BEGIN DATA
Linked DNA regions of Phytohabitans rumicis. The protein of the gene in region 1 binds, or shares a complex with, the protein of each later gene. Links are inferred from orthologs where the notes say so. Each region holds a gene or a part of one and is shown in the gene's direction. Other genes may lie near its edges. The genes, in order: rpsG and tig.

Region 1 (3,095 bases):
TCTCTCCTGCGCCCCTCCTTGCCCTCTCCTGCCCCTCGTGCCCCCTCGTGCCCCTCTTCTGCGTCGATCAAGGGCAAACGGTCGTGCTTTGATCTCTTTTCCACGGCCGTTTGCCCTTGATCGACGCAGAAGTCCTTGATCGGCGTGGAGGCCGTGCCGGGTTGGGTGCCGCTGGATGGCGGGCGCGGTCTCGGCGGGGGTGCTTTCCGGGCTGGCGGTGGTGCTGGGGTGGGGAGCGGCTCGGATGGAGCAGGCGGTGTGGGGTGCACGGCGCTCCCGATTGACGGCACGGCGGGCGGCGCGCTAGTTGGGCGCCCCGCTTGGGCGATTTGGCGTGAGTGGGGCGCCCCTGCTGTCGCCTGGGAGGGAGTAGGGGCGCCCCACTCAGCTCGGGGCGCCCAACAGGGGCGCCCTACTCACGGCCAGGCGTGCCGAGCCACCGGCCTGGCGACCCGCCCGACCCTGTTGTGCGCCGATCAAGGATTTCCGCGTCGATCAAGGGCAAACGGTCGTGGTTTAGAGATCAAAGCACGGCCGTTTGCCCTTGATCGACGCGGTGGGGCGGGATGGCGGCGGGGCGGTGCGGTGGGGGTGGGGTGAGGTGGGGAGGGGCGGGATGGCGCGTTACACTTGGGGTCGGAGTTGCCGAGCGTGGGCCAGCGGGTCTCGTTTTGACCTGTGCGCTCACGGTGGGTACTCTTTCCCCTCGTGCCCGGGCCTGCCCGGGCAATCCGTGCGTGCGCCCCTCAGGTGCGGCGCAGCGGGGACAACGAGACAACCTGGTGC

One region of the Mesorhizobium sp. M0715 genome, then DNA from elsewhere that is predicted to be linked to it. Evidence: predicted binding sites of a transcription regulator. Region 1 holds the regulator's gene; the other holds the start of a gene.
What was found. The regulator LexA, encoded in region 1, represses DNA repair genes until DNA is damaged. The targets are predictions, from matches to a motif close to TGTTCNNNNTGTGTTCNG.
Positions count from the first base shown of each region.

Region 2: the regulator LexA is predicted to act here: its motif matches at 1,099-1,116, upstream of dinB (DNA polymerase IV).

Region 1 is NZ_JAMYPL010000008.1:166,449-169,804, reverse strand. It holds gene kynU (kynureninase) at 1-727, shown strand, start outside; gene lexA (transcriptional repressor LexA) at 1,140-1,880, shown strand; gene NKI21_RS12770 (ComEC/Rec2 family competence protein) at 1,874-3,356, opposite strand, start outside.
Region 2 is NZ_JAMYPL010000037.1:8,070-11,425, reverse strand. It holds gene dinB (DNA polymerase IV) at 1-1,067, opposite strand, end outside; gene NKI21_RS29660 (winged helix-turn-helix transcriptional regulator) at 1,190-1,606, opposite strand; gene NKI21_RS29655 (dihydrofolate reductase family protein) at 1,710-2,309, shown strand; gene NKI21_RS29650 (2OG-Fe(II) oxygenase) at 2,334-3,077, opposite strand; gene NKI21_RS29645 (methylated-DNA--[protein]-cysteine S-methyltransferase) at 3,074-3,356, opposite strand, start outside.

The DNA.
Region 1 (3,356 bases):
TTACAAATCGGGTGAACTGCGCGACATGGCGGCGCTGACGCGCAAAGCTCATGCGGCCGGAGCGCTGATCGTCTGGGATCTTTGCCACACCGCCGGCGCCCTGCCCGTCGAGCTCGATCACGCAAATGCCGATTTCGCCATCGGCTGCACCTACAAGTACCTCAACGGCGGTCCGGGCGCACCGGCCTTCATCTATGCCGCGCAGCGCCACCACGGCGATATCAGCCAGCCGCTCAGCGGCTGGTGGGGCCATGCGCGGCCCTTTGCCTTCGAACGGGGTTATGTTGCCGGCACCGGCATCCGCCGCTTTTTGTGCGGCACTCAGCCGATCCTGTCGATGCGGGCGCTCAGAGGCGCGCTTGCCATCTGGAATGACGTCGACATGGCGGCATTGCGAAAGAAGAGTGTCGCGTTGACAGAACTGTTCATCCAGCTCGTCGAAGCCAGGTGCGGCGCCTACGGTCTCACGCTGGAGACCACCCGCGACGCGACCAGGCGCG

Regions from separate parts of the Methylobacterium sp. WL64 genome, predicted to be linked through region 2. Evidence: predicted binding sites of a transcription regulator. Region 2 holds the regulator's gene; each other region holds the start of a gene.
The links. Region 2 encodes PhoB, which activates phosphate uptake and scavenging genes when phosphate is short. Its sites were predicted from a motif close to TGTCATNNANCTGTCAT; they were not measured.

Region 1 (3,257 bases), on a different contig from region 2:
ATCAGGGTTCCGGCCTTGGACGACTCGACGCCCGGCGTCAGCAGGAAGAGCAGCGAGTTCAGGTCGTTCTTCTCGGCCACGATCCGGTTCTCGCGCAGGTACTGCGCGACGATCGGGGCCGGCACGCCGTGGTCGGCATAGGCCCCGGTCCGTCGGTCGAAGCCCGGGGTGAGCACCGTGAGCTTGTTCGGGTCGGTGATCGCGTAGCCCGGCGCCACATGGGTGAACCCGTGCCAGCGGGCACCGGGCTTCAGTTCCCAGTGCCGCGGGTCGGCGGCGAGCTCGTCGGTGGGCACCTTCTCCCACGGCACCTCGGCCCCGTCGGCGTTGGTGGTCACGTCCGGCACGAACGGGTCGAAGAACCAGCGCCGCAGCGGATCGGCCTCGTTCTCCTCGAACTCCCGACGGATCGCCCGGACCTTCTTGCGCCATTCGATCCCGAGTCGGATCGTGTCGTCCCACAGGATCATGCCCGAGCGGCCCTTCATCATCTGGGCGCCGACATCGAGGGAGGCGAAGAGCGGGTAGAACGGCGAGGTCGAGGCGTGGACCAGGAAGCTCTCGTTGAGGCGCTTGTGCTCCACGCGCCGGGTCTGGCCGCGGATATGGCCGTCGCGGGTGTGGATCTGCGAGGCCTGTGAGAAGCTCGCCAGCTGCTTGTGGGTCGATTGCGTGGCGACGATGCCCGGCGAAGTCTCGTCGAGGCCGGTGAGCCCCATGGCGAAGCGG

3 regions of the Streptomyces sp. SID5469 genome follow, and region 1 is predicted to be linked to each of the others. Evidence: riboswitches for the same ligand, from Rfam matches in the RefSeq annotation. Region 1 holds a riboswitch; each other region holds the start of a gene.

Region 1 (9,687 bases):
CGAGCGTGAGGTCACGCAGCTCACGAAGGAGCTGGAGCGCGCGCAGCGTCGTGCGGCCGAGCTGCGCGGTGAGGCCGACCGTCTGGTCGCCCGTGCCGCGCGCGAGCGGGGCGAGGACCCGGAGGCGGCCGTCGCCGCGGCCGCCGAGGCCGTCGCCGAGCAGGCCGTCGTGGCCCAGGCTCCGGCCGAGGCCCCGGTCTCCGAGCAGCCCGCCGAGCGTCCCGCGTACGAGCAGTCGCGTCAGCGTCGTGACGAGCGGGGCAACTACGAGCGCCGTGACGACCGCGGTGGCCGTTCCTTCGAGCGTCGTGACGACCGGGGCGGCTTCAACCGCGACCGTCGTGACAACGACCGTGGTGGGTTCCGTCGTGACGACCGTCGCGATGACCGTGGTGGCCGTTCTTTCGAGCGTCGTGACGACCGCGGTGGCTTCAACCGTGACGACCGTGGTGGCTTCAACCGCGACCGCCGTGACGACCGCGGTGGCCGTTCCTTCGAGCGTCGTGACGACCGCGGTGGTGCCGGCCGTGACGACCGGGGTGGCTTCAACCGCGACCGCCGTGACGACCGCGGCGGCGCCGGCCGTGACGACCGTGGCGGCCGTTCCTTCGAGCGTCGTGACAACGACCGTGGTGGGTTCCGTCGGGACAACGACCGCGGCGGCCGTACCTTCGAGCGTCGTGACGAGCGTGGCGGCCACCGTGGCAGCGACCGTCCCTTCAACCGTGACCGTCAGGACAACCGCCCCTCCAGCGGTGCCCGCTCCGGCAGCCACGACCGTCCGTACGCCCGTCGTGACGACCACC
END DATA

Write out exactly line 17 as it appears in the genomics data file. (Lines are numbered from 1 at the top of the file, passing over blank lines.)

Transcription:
3 regions of the Streptomyces sp. SID5469 genome follow, and region 1 is predicted to be linked to each of the others. Evidence: riboswitches for the same ligand, from Rfam matches in the RefSeq annotation. Region 1 holds a riboswitch; each other region holds the start of a gene.